At ESPRIT, we celebrated the appointment of the first-ever female Academic Director in the country, Dr. Manel Madhioub. « Recognizing the significant achievement of appointing Manel Madhioub as the first female Academic Director at ESPRIT, we take great pride in our commitment to meritocracy, gender equality, and the promotion of diversity within the education management team. Manel’s appointment exemplifies our unwavering dedication to fostering an inclusive and diverse educational environment, where exceptional academic and managerial skills are recognized and valued. We deeply admire Manel’s remarkable journey and celebrate her appointment as a true symbol of progress, inclusivity, and excellence. » Lamjed Bettaieb, Deputy Managing Director at ESPRIT Group, Tunisia.

Closing the gender GAP

Closing the gender gap in the STEM industries is a key prerequisite for the necessary social, economic, and technological transformations laid out in the SDGs. Without the equal contribution of women and girls to a career in STEM, we risk losing half of the potential creators, innovators, and scientists, and their essential contribution to solving the world’s major problems.

With 11,000 female students in STEM in 2021, we worked hard to drive enrolment and awareness of STEM courses for women in our markets, growing this number to 12,300 students, an increase of an impressive 11.4%. Our total participation rate of 41% women in STEM, is 10pts above the market average of 31% in Africa (World Bank).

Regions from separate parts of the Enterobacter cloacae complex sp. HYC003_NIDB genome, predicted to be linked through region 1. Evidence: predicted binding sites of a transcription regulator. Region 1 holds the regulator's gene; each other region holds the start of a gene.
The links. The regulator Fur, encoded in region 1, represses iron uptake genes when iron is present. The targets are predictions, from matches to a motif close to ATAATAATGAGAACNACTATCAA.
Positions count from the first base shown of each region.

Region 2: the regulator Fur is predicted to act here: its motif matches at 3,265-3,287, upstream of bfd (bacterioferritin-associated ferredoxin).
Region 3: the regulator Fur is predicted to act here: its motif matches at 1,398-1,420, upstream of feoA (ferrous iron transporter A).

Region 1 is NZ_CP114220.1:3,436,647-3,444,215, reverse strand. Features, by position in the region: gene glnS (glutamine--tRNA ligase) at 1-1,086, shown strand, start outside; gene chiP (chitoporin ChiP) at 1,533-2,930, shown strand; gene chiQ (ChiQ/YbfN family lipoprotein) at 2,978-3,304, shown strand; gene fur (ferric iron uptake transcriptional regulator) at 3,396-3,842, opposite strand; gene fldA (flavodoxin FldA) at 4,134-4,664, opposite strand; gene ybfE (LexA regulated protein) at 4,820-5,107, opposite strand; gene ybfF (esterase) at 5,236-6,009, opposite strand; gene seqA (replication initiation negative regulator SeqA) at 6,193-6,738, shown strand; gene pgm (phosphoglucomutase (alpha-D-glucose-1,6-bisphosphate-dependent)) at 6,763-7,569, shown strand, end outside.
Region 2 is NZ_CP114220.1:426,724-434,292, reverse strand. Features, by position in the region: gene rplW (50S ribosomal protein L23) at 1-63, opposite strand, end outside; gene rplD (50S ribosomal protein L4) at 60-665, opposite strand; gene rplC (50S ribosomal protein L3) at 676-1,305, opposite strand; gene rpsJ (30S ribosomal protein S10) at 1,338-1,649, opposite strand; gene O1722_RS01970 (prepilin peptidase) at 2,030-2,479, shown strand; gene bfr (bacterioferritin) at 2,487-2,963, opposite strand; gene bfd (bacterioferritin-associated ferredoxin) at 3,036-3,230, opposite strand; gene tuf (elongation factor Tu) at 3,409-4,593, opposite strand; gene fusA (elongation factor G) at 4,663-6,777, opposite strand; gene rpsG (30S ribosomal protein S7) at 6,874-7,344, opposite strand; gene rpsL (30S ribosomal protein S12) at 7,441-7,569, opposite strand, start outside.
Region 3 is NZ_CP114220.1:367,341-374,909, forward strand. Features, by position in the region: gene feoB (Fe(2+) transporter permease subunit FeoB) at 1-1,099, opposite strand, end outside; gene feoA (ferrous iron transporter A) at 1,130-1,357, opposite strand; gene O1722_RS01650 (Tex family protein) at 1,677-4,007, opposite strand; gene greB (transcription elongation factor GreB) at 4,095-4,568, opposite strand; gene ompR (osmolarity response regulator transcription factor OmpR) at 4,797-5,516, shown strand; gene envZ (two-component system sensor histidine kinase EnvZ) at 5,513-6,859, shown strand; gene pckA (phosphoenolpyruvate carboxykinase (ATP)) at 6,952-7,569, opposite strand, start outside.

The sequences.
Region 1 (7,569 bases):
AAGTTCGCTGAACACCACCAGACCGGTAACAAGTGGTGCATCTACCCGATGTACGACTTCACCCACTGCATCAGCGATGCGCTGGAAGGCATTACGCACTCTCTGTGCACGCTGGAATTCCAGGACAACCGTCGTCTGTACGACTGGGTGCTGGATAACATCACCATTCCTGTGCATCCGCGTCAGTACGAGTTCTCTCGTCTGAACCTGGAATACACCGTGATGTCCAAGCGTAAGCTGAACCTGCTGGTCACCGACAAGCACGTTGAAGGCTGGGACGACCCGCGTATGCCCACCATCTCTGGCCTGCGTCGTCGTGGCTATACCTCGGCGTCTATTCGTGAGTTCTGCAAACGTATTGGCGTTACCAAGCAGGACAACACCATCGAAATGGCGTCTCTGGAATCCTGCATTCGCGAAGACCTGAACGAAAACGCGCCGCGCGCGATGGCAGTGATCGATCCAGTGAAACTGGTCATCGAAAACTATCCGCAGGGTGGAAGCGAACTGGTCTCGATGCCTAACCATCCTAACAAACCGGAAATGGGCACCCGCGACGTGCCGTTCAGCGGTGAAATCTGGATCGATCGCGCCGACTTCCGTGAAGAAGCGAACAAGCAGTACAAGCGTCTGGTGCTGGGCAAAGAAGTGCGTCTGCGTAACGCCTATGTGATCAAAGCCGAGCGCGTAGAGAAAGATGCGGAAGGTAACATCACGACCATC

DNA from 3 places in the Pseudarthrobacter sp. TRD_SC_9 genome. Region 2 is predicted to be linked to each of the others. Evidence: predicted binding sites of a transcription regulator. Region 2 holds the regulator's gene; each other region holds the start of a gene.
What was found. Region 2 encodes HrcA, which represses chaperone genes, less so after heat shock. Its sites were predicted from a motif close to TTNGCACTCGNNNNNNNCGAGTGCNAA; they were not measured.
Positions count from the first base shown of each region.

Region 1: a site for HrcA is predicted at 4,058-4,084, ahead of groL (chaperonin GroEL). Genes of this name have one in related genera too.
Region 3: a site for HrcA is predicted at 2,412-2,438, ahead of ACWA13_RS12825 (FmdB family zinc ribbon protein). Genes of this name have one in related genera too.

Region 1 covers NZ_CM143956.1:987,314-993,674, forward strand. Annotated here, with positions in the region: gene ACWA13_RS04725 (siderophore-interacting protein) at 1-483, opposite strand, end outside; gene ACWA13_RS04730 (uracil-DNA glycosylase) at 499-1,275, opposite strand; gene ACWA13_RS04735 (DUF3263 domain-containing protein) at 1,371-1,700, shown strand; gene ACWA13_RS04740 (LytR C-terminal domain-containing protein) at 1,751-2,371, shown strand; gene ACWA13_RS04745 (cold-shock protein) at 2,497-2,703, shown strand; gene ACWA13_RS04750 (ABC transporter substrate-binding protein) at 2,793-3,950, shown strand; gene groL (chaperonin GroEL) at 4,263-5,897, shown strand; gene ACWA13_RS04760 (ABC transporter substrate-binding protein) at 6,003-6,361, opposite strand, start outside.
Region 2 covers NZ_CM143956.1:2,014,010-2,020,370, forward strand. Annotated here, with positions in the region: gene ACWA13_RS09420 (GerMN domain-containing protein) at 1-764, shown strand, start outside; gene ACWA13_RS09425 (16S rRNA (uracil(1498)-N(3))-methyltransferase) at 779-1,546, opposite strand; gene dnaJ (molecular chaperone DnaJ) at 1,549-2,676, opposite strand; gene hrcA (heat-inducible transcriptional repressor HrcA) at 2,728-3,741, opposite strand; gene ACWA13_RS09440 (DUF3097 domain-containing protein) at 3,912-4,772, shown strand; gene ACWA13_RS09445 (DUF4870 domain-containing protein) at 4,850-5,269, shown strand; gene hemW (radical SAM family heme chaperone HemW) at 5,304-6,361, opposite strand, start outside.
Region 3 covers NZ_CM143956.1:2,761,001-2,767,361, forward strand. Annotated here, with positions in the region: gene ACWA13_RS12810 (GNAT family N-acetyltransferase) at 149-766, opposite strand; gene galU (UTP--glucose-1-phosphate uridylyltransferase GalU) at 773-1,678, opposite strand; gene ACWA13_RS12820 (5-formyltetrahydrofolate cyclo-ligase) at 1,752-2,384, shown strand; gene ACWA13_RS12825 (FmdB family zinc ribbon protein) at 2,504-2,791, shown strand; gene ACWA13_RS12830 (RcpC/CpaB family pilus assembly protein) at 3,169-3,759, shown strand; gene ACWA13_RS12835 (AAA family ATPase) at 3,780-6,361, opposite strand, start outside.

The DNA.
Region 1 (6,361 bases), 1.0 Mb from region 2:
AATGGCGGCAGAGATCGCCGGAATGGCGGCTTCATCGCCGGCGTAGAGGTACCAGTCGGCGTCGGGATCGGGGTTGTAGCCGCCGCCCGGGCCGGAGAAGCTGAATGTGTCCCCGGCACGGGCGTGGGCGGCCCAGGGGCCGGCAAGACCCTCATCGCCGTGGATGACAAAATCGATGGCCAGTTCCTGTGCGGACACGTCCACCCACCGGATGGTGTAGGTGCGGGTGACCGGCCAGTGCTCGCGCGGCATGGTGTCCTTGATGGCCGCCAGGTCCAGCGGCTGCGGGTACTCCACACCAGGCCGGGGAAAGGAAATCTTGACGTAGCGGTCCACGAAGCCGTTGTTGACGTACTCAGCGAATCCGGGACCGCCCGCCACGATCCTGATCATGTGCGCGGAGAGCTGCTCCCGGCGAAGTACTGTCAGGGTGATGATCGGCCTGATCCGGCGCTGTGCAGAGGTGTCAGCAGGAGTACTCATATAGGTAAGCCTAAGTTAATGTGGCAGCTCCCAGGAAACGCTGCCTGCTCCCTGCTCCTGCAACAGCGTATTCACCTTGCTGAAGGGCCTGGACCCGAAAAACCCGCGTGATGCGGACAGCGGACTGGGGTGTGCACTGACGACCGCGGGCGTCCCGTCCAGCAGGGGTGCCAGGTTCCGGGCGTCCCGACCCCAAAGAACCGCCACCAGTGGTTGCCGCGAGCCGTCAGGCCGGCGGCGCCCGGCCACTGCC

Female students in STEM


As part of an ongoing partnership, Orange Maroc chose Honoris partner institution Le Wagon Casablanca to launch the start of its new Hello Women program, with the aim of accelerating the balance of women and men in data science. This came at the same time as Le Wagon Casablanca welcoming 22 students into new the latest cohorts of its full-time Data Science and Web Development programs.

Empowering women: WIA case study


As part of our ongoing relationship with Women in Africa (WIA), where we have supported over 1,200 women leaders since 2017, we continue our relationship as the Knowledge Partner JAMII Femmes program, a WIA initiative supported by The Coca-Cola Foundation to train 20,000 women entrepreneurs in three years. The initiative provides a dynamic combination of online training, local boot camps, and expert networking opportunities.

We concluded the 2022 inaugural edition training over 7,000 female entrepreneurs, equipping them with a principled approach to creative ideas, and the opportunity to gain critical leadership, and soft skills through the Honoris 21st Century Skills Certificate. We continue to support the program as it expands into Algeria, Egypt, and South Africa for the next cohort.

women entrepreneurs in Cohort 1 of WIA JAMII FEMMES

Marie Laure Dji

Marie Laure Dji

“This is an extremely good program with so many advantages. Whilst studying and revising the content throughout each stage of the course, I applied for a role as a Marketing Manager and, thanks to the rich training including experienced teachers and quality material, I was hired. I continue to be so proud to have been involved.”

Marie Laure Dji, a beneficiary of the first cohort of the JAMII Femmes program.

Explore our 2022 impact through six core pillars